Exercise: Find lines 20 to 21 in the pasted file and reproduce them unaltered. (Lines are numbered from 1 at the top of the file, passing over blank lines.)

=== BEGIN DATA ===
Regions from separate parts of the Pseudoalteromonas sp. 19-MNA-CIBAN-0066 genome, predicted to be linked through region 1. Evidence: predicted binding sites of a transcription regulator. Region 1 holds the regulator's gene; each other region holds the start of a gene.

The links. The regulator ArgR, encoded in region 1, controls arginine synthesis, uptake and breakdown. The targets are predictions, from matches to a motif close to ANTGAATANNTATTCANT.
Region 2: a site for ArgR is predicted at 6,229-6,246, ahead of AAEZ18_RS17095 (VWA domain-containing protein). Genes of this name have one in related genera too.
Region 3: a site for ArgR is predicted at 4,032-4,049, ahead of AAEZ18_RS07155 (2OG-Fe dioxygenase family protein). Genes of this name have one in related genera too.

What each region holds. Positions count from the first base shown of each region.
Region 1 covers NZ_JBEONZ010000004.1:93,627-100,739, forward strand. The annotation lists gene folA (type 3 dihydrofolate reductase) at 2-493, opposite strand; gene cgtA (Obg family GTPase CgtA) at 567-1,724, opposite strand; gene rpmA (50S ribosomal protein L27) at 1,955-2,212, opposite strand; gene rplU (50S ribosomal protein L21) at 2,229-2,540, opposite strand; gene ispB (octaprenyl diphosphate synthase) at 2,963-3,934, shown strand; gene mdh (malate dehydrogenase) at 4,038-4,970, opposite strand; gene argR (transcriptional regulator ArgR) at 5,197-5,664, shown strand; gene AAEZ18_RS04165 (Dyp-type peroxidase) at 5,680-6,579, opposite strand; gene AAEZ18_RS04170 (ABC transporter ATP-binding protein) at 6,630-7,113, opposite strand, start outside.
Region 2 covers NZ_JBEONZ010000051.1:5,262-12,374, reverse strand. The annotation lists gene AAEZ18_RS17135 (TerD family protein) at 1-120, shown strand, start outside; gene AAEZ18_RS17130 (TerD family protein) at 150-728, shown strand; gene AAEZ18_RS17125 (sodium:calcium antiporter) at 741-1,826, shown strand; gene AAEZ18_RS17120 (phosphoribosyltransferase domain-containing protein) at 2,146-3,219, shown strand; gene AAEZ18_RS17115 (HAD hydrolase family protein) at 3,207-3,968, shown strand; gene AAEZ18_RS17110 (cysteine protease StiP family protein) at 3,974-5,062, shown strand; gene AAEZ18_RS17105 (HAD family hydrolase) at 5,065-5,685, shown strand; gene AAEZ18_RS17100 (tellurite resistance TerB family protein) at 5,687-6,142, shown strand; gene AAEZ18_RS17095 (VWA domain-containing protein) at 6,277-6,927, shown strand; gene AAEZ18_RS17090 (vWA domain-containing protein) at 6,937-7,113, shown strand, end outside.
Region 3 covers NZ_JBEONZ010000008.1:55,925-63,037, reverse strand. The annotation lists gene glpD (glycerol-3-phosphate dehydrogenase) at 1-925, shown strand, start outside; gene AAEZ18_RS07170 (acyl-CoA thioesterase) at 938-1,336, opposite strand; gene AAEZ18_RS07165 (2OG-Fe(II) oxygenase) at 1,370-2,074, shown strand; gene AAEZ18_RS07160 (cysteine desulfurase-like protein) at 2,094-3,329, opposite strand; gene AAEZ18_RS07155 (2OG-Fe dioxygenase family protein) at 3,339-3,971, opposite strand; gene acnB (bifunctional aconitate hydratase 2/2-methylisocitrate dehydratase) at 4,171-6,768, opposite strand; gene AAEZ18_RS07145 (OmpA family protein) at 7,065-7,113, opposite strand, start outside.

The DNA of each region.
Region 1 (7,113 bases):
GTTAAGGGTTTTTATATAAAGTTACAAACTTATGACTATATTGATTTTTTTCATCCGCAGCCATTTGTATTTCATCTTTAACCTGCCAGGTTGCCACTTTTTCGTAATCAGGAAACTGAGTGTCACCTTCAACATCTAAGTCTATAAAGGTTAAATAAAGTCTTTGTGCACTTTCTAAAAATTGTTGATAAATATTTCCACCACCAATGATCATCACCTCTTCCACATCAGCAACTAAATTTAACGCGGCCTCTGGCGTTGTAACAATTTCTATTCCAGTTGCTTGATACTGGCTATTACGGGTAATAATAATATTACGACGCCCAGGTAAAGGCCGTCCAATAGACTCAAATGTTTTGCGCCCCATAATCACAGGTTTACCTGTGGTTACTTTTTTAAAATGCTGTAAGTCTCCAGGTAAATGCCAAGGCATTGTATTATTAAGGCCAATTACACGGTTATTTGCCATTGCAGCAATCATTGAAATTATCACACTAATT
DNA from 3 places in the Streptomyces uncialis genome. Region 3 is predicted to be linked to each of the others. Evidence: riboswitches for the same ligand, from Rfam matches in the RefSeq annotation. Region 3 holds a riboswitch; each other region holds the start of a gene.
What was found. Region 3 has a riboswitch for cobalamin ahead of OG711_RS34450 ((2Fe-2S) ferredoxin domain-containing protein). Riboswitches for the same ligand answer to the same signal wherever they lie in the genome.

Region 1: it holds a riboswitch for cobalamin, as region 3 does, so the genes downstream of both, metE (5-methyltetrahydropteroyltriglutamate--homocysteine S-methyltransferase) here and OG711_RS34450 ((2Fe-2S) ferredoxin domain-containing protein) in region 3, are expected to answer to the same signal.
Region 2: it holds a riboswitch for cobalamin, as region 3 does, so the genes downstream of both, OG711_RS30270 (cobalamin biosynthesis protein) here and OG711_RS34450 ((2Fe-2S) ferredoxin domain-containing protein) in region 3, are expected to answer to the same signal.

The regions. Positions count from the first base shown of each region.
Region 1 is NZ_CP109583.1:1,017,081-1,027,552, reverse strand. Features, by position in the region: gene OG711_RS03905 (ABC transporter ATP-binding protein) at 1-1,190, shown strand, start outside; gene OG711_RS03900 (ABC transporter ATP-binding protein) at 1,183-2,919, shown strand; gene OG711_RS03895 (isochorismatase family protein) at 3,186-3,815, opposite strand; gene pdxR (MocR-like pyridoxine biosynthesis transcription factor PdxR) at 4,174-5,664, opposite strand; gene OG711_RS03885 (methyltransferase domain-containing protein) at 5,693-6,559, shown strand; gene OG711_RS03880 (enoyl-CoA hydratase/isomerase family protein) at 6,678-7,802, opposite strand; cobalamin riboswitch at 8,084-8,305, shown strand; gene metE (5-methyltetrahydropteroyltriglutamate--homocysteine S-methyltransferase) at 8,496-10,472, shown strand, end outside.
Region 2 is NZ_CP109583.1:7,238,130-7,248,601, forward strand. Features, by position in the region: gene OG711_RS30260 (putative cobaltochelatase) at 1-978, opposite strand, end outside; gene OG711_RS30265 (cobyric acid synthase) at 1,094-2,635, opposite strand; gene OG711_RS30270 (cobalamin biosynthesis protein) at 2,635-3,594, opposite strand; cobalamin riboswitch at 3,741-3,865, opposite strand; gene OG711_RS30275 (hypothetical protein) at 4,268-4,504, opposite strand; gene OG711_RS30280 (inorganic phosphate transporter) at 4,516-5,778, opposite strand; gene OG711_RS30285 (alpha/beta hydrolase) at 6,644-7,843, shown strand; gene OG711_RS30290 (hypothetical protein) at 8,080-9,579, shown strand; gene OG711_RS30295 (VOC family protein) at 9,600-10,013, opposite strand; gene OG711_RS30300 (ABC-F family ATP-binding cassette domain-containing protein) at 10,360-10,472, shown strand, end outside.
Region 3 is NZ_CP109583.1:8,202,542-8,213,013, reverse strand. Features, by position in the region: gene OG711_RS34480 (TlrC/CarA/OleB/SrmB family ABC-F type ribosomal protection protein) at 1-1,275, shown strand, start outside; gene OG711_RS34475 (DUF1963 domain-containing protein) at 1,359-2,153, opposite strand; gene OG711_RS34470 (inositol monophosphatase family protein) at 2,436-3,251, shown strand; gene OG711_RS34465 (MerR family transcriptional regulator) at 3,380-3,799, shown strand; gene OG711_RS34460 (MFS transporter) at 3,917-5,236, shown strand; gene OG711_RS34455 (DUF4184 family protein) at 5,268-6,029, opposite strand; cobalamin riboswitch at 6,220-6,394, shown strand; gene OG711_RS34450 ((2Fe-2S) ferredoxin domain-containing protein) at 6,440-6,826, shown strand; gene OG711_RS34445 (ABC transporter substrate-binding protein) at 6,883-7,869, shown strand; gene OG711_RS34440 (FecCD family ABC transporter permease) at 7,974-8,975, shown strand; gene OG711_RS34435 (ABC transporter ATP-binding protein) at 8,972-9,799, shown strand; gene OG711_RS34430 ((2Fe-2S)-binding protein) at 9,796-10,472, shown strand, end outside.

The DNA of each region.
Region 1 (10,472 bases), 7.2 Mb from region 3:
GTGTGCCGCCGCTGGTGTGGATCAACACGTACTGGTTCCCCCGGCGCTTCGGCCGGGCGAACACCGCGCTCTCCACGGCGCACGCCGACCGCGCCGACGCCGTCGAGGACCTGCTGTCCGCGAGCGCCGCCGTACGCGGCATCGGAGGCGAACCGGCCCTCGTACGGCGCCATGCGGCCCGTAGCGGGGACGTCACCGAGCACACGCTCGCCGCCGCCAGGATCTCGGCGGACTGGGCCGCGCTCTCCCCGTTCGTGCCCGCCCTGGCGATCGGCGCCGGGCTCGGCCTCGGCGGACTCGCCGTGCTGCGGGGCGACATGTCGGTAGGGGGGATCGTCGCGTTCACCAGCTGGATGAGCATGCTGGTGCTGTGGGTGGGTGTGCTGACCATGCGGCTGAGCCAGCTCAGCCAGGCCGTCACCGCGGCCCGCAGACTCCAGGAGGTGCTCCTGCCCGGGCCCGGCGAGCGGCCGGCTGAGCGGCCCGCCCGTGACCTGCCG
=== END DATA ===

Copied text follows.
The DNA of each region.
Region 1 (10,472 bases), 7.2 Mb from region 3: